Apollo 11 Crew Portrait, File Photo Courtesy NASA
Apollo 11 Fact Sheet
Apollo 11 (NASA Code: AS-506/CSM-107/LM-5)
Apollo 11 Crew Departs For Launch Pad, File Photo Courtesy NASA
Launch Date: July 16, 1969
Launch Time: 9:32:00 a.m. EDT
Launch Site: Launch Complex 39, Launch Pad 39A
Launch Vehicle: Apollo-Saturn V AS-506
Apollo 11 Launch, File Photo Courtesy NASA
Command Service Module: CSM-107
Command Module Nickname: Columbia
Lunar Module: LM-5
Lunar Module Nickname: Eagle
Eagle Departs CSM For The Moon, File Photo Courtesy NASA
Neil A. Armstrong, Commander
Michael Collins, Command Module Pilot
Edwin E. "Buzz" Aldrin, Jr., Lunar Module Pilot
Back-up Crew: Lovell (CDR), Anders (CMP), Haise (LMP)
Mission Duration: 8 Days, 3 Hours, 18 Minutes, 35 Seconds
Number of Lunar Orbits: 30
Recovery Date: July 24, 1969
Recovery: U.S.S. Hornet (Pacific Ocean)
Neil Armstrong Sets Foot On The Moon, File Photo Courtesy NASA
Climaxing with the first manned landing on the Moon, Apollo 11 will likely remain the most famous and widely publicized space flight of all time. All mission elements went according to plan, and only one of an anticipated four trajectory correction firings from the CSM engine was needed to keep the Apollo 11 spacecraft pointed toward its historic rendezvous with the Moon. At about 55 hours into the flight, the Apollo 11 crew participated in a live television broadcast which lasted 96 minutes. The broadcast, carried on commercial television, whet the appetite of a huge audience anxiously awaiting the lunar landing which was by now just two days away.
Astronaut Buzz Aldrin With American Flag, File Photo Courtesy NASA
Four days into the flight, the Command Service Module (CSM) engine fired twice to place the Apollo 11 spacecraft in a low-lunar orbit. Armstrong and Aldrin transferred to the Lunar Module (LM), which undocked from the CSM and dropped toward the lunar surface after a set of visual inspections and checks. The descent took a nailbiting 12.5 minutes and was not without high drama which heightened the tension surrounding a mission already supercharged with excitement.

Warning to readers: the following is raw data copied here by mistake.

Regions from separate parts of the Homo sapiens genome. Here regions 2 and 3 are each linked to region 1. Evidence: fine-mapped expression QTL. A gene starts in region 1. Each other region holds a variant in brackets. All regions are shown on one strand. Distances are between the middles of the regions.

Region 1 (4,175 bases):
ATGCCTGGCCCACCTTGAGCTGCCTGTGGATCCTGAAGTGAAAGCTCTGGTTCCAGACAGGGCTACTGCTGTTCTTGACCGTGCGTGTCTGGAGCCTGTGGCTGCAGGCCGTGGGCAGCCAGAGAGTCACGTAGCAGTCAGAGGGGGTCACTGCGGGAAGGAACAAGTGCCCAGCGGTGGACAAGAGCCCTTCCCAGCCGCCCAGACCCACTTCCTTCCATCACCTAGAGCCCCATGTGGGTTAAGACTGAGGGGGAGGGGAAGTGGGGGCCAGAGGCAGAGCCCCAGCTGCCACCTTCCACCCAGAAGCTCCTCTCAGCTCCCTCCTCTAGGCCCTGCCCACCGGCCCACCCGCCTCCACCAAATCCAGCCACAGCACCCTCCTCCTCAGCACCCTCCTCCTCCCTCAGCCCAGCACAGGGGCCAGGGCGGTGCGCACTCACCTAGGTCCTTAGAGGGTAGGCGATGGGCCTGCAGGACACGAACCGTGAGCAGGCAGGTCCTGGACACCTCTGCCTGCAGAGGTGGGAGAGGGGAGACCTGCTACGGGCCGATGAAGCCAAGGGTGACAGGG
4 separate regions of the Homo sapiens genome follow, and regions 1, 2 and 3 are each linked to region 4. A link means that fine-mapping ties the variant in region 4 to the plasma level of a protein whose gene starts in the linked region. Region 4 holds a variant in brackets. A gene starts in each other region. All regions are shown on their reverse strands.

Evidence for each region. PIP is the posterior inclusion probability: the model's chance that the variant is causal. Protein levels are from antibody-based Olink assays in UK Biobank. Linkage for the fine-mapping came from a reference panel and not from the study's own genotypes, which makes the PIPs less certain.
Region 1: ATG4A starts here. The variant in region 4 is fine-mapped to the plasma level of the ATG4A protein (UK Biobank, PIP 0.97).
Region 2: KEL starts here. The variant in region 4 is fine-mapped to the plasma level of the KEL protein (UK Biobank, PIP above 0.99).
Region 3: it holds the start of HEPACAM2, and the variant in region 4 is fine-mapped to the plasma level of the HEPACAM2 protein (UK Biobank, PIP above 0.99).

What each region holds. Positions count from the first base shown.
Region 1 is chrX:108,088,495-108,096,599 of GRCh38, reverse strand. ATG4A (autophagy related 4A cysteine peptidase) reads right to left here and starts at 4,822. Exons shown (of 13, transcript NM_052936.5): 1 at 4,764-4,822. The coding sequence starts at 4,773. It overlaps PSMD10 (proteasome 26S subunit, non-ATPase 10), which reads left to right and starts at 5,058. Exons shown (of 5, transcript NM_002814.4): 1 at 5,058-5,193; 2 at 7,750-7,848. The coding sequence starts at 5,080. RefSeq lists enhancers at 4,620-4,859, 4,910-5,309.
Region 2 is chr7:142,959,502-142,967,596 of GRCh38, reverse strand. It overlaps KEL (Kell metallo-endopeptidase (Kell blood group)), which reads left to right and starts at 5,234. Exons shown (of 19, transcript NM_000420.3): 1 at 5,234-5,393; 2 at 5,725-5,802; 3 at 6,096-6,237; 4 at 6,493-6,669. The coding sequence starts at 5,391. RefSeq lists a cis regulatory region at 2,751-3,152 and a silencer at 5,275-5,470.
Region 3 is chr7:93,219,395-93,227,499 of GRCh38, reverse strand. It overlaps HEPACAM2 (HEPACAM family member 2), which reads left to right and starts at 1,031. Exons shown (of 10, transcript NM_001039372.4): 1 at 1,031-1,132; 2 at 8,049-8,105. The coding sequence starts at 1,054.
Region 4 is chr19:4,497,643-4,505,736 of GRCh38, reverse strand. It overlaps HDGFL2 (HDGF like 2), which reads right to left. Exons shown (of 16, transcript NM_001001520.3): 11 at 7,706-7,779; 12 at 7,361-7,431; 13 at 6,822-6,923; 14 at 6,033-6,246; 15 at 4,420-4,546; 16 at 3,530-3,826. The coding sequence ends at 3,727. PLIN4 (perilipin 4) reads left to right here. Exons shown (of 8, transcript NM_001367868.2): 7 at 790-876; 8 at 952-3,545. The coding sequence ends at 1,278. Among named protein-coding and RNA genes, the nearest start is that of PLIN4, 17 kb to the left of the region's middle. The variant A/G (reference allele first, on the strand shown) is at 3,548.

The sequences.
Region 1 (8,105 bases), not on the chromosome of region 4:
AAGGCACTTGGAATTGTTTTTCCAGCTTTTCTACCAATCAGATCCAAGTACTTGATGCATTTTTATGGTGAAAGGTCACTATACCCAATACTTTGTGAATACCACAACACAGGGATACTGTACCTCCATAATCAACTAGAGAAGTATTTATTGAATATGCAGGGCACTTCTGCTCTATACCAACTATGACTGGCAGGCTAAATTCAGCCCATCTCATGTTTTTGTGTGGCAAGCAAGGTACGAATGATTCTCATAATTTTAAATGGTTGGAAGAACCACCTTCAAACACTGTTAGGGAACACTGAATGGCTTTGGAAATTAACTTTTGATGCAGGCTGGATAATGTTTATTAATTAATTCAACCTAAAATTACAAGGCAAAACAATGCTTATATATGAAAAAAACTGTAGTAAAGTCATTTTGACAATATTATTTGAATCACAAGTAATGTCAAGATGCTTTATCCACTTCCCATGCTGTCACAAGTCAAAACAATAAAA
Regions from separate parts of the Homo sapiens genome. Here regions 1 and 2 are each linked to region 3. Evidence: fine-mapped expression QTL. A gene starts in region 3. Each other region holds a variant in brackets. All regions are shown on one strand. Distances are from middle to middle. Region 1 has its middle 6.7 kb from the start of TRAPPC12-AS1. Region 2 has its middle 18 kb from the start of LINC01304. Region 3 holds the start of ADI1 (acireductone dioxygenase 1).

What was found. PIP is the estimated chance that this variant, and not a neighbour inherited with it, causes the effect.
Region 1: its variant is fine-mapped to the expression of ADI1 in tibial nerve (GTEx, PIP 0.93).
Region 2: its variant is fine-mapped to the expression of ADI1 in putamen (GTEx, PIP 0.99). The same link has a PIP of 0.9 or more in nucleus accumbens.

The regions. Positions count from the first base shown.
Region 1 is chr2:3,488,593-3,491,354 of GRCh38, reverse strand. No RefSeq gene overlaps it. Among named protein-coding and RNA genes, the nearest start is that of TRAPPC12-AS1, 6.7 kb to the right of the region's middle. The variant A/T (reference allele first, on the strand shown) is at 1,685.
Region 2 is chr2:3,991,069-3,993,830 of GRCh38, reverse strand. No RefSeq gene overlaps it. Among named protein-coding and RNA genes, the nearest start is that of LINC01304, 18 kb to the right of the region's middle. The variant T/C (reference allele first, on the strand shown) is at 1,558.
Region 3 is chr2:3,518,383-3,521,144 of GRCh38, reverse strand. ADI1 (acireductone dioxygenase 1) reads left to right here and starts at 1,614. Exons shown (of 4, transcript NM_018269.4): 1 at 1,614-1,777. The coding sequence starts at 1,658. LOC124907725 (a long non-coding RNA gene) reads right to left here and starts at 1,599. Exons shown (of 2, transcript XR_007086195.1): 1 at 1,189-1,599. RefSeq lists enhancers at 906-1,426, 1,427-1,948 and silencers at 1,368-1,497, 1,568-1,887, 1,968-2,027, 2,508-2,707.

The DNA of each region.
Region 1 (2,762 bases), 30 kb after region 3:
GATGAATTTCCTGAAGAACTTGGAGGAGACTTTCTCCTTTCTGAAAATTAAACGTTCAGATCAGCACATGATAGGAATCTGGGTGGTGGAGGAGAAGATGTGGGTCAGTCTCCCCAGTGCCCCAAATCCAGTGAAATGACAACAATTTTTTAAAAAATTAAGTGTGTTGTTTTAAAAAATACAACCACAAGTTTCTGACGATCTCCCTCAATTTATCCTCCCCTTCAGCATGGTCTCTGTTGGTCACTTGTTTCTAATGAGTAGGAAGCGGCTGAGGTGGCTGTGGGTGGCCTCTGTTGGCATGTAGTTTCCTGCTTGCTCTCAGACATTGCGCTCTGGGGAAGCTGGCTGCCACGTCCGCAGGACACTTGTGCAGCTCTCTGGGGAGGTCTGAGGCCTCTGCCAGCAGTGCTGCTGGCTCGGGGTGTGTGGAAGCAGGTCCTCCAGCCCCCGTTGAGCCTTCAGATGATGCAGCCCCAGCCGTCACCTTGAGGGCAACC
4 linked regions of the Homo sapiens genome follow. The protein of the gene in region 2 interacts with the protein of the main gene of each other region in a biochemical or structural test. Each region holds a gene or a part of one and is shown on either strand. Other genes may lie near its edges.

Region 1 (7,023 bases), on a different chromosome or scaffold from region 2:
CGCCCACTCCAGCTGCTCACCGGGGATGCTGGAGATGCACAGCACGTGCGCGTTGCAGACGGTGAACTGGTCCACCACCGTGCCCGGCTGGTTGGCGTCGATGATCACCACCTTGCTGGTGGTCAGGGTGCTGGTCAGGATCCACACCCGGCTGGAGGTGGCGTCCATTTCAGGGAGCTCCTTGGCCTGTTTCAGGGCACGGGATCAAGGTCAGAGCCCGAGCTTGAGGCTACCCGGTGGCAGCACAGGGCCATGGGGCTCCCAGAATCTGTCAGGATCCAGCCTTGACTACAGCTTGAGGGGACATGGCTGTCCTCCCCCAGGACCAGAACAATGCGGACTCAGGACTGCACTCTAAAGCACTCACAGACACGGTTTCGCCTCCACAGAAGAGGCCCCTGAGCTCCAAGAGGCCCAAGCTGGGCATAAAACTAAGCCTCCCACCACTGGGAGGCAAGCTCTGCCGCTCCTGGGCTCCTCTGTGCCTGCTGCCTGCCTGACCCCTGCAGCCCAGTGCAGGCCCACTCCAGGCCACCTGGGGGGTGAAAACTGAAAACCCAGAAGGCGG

Astronaut Buzz Aldrin At Eagle, File Photo Courtesy NASA
At a distance of about 6,000 feet from the Moon, an alarm light came on in the LM. Mission controllers said a computer overload had occurred which would not hinder the landing. At about 3,000 feet above the lunar surface, a second alarm light came on, followed by four more in the next four minutes. All alarms were waived by mission managers. However, the astronauts aboard Eagle were distracted and failed to notice until 2,000 feet from touchdown that the LM automatic landing system had selected a landing site that was too rocky. At just 300 feet above the lunar surface, Armstrong took manual control of the LM and piloted the spacecraft at about 55 m.p.h. to select a suitable landing site.
Eagle Departs Moon For CSM Docking, File Photo Courtesy NASA
A warning that less than 5% of descent fuel remained was indicated, giving Armstrong 94 seconds to land the spacecraft prior to an abort and return to the CSM. As the LM approached a suitable landing site, lunar dust was kicked up, reducing Armstrong's visibility to a few feet. At 33 feet above the lunar surface, the LM lurched dangerously, but Armstrong continued to gingerly guide the spacecraft toward a touchdown which was becoming increasingly hazardous. Nevertheless, Eagle landed in the Sea of Tranquility at 4:17:43 p.m. EDT on July 20, 1969. Just 20 seconds of descent fuel remained for the landing, which occurred about four miles from the original target.
Apollo 11 Command Module Hoisted Aboard Recovery Vessel, File Photo Courtesy NASA
The LM astronauts donned spacesuits and were prepared to step out onto the Moon about 6.5 hours after lunar touchdown. Armstrong placed a television camera onto the LM ladder, then set foot on the Moon at 10:55:15 p.m. EDT on July 20, 1969, as the astronaut uttered his immortal phrase, "That's one small step for (a) man, one giant leap for mankind." The event was viewed live on television by an estimated 500 million people. Armstrong almost immediately scooped up some lunar soil and placed it in a Teflon bag attached to his spacesuit. Aldrin followed about one hour thereafter. The two men set up an American flag and deployed a number of scientific experiments including a seismometer, laser reflector and solar wind detector. The experiments were deployed in what was called the Early Apollo Scientific Experiment Package (EASEP). The astronauts also gathered about 50 pounds of lunar rock and soil samples, and had a chance to speak live with President Richard M. Nixon.